247, 258 
Lautenschlaeger, Frances 273 
Lawson, George 198, 205, 

277 
Lawson, Harold 25, 277 
Le Van, L. C. 228 
Leaf, Wallace 55 
Leake, Charles R. 205 



Leas, Carroll 176, 177, 189, 

277 
Leckrone, Charles 108, 239, 

252 
Leckrone, E. 270, 280 
Leckrone, Harry 55 
Lee 238 
Lee, Bobby 238 
Lee, Leslie 60 
Lefler, Helen 190, 277 
Lehman, 'Dopey' 112 
Leiber, Joseph 104,277 
Leilich,Avis 103,277 
Lesher, Gladys 46, 277 
Lester, Michael 4 
LeVan,L.C. 221,233, 247 
Lewis, Bobby N. 205 
Lewis, D. W. 103, 277 
Lewis, Donald 144, 176,277 
Lewis, H. 262 
Lewis, Robert L. 205 
Lewis, William 270 
Lientz, Mary Blanche 87, 277 
Lincoln, Abraham 8, 163 
Lincoln, Tad 1 63 
Lindsay, Lisa 227 
Linton, Bob 242 
Linton, Fuzz 242 
Livingston, Park 270 
Lizenby 228 
Loar, M. L. 270 
Lobring, Kim 4 
Loehring, Wayne 245 
Logan, Bernard 55 
Logan, John A. 8, 225 
Logan, Ralph 55 
Long 232 

Long, Charles 55, 250 
Long, Lester 242 
Lopinot, Alvin 55 
Lotz, Dick 260 
Loucke, Charles 280 



Loucke, Vernon 280 
Lougeay, Donald 273 
Lougeay, Jean 103, 104, 105, 

277 
Loving, Harold 270 
Lowe 64 

Lowe, Carrol 55, 63, 72, 238 
Lowe, Cecil 55, 64, 69, 270 
Lowe, Donald 55, 270, 273, 

280 
Lowery, Joseph 270 
Lowry, Earl C. 55, 64, 69, 70 
Loy, James 41, 55, 238 
Lucas, W. L. 227 
Lucy, Luanne 222, 225, 227, 

273 
Luedeman, Cindy 225, 227 
Lusk, Don 262 
Luttrell, Consuelo 270 
Lyerla, James 60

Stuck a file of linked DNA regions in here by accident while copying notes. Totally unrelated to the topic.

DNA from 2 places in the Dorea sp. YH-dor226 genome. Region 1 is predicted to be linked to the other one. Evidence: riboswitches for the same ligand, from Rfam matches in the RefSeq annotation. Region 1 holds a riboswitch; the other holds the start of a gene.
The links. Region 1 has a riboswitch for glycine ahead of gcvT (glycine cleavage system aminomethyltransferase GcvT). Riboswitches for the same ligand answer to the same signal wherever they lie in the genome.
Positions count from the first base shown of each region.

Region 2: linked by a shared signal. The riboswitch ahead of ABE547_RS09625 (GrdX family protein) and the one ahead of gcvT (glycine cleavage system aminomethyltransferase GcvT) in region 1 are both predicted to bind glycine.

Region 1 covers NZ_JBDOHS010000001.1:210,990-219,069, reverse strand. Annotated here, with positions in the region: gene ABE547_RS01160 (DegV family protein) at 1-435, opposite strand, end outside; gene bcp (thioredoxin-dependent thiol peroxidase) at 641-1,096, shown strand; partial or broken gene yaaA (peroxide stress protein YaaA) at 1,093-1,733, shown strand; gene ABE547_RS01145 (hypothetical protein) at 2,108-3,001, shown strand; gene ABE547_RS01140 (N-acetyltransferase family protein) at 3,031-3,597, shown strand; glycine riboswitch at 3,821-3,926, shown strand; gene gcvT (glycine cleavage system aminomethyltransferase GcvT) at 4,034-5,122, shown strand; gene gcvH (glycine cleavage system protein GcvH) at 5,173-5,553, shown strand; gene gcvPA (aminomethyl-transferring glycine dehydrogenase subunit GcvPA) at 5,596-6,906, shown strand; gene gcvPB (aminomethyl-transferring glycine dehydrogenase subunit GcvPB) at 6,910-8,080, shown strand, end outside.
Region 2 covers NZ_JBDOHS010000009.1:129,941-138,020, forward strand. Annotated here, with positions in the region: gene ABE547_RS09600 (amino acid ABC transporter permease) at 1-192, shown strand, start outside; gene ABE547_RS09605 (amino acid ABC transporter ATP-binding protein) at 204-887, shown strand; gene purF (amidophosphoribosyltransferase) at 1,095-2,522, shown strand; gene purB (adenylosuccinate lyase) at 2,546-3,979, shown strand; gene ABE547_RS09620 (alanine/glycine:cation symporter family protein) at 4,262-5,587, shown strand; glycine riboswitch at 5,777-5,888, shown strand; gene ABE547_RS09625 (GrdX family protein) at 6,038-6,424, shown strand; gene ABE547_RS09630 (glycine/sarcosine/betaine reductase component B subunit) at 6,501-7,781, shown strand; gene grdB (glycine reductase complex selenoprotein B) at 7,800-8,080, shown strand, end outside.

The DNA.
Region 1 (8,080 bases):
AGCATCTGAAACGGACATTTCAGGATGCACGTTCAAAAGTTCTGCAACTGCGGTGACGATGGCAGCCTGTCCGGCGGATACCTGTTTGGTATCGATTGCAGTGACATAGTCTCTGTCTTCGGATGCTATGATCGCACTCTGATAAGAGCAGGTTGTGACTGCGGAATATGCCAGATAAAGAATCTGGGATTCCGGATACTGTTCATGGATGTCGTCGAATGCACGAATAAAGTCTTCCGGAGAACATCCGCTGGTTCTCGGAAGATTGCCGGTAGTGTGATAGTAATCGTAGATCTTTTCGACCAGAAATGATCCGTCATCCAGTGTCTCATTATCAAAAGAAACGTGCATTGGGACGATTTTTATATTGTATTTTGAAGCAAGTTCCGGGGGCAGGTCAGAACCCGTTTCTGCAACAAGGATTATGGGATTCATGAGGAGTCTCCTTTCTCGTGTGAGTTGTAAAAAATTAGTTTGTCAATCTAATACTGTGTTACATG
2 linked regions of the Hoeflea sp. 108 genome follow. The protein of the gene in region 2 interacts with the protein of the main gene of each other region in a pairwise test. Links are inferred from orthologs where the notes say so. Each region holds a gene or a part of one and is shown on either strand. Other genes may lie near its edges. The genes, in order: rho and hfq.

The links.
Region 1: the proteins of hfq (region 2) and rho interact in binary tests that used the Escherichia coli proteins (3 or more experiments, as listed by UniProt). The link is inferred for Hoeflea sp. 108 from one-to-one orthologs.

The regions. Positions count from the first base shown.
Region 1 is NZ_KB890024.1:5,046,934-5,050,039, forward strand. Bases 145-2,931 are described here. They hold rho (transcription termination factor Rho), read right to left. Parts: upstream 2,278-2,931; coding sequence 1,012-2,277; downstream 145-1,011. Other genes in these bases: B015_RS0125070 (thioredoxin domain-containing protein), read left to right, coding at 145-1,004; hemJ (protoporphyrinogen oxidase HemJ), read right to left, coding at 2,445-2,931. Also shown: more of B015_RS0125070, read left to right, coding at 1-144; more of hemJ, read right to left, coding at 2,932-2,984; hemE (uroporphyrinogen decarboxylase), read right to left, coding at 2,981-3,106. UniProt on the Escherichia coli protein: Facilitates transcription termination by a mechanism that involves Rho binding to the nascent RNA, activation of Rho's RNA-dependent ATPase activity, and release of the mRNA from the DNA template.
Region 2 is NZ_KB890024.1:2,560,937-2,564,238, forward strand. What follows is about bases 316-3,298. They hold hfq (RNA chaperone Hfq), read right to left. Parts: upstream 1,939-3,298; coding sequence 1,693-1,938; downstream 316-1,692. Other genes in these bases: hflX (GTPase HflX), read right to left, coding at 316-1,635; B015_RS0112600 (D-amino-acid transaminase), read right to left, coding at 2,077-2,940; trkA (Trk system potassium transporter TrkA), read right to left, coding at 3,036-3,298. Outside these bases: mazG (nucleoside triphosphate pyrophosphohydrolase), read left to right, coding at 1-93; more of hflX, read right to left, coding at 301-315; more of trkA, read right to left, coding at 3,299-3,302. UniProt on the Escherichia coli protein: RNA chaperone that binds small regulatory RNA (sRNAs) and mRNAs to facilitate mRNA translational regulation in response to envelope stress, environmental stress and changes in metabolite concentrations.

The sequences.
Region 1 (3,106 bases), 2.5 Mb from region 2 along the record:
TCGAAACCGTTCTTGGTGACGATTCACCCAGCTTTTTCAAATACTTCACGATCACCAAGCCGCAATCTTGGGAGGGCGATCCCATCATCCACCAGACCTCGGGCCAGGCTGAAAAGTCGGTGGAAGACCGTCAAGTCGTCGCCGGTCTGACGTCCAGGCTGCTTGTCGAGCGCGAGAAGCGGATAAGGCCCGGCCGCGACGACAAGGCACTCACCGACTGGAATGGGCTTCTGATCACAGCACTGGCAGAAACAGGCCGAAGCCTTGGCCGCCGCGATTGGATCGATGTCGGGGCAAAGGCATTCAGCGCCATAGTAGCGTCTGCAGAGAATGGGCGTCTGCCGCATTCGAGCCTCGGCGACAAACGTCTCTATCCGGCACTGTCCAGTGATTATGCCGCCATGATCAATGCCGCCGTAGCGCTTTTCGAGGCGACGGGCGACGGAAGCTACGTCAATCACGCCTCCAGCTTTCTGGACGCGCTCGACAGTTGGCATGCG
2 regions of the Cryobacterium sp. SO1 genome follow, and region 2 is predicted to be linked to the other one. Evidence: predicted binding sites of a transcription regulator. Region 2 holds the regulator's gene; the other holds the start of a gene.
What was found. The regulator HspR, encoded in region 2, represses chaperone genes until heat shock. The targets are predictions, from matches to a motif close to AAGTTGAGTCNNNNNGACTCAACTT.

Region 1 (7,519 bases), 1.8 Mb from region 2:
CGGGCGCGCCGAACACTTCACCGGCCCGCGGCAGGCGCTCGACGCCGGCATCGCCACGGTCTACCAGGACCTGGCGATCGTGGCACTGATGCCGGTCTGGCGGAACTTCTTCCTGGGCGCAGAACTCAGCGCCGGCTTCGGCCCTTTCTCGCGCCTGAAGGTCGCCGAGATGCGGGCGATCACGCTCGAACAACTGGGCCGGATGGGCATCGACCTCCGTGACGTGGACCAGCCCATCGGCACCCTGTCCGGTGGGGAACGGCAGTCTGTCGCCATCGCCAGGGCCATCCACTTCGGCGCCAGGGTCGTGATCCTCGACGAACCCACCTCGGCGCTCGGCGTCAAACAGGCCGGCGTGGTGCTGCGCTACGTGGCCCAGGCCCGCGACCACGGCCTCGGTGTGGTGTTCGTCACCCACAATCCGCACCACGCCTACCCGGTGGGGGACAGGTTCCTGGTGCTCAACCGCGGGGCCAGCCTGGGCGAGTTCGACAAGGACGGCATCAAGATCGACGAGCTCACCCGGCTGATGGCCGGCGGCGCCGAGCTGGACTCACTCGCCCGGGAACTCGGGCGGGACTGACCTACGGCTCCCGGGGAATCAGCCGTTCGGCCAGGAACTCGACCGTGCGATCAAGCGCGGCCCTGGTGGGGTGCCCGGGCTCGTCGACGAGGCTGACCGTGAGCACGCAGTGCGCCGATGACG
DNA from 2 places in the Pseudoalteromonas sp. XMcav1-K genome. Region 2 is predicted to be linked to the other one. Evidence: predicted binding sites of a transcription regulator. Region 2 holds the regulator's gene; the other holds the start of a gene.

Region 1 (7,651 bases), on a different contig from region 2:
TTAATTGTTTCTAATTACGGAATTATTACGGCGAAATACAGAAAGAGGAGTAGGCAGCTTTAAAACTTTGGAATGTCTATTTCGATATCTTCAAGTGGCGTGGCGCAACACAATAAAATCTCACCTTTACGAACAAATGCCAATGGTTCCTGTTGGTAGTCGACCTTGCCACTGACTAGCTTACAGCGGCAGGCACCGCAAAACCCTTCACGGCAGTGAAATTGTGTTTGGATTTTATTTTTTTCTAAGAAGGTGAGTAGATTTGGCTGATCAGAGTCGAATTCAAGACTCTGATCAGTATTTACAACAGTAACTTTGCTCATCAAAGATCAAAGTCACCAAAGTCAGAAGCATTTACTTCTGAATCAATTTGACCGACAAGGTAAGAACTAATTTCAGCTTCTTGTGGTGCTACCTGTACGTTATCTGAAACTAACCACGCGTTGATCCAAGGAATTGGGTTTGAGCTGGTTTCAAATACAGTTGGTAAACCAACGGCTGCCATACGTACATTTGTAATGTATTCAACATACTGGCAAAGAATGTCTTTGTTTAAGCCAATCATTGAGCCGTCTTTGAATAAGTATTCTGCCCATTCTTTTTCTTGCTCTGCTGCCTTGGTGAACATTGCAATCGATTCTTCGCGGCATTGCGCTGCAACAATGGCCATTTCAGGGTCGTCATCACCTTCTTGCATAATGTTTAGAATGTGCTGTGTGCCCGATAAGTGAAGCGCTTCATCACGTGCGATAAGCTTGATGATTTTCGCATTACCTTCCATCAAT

Lyons, George 273 



M 

Mabry, Robert 144, 277 
MacDonald, Scott D. 280 
Mack, Luvesta 273 
Madden 231 
Maddox, Clifford 238 
Magee,Ralph81,92,95,270 
Magill, Guy 236 
Magill, L. A. 270 
Magill, Mayo 236 
Mahan, Don 55 
Malernee, Lydia 222 
Malina, Emil 273 
Malone, C. 98 
Mandley, Calvin 273 
Mandolini, Ann 190,277 
Mandrell, Kent 191,277 
Maneke, James 273 
Mange, Aedythe 25, 277 



Two Hundred and Ninen-Fou 



Manier, Carl 110 
Manis, Alfred 55, 237, 238 
Manuel, Esther 177,277 
Manuel, Paul 273 
Manwaring, Albert 55, 231, 

237, 250 
Manwaring, Charles 55, 73 
Manwaring, Jack 270 
Marck, Virginia 273 
Markarian, Anthony 60 
Markman, O. L. 270 
Marks, John 273 
Markwell, Dave 256 
Marlen, Debby 227 
Marshall, F. L. 187 
Marshall, James 270 
Martin 232, 236, 248, 251, 

253 
Martin, Daniel B. 55, 73 
Martin, Emery 236 
Martin, Francis 55 
Martin, Henry G. Jr. 205 
Martin, Howard 273 
Martin, James 236 
Martin, John C. 270 
Martindale, Harry A. 55 
Marty, Ralph 144, 176, 177, 

189, 190,277 
Maser, Frederick E. 280 
Mason, Kenneth V. 55 
Mason, Lew 103, 277 
Massey, Karen 225 
Massie, John 273 
Matikitis, Ron 242 
Matthews, Charles R. 55 
Mauck, Paul 230 
Mauser, Gary 257, 258 
Mautz, Ford 38 
Mautz, Ruth 38 
Mautz, W. P 140, 141, 184, 

270 
Mauzy, Bill 247 



Mauzy, Paul 238 

Mauzy, William 87, 88, 277 

Maxey 228 

McAnn, Ann 277 

McAnnich, Thomas 199, 277 

McCable, Robert 60 

McCain, John 109, 112, 114, 

115, 139, 143, 144,277 
McCall, Louis E. 205 
McCammon 222 
McCammon, Dorothy 223 
McCann, Ann 176 
McCann, Harold E. 270 
McCarthy 113 
McCarty, Daniel E. 205 
McClain, James E. 270 
McClay, Elmo T. 55, 70 
McClintock, Elizabeth 47, 

277 
McClure,S.M.25,27,34,45, 

46,277,281 
McCormick, J. L. 270 
McCracken 270 
McDaniel, Ruth 45, 46, 277 
McDuffy, Michael 273 
McFall, Steve 260 
McGarrity, Patrick 4 
McGrew, D. 98 
McGrew, Rodney 261 
McKall, Jim 259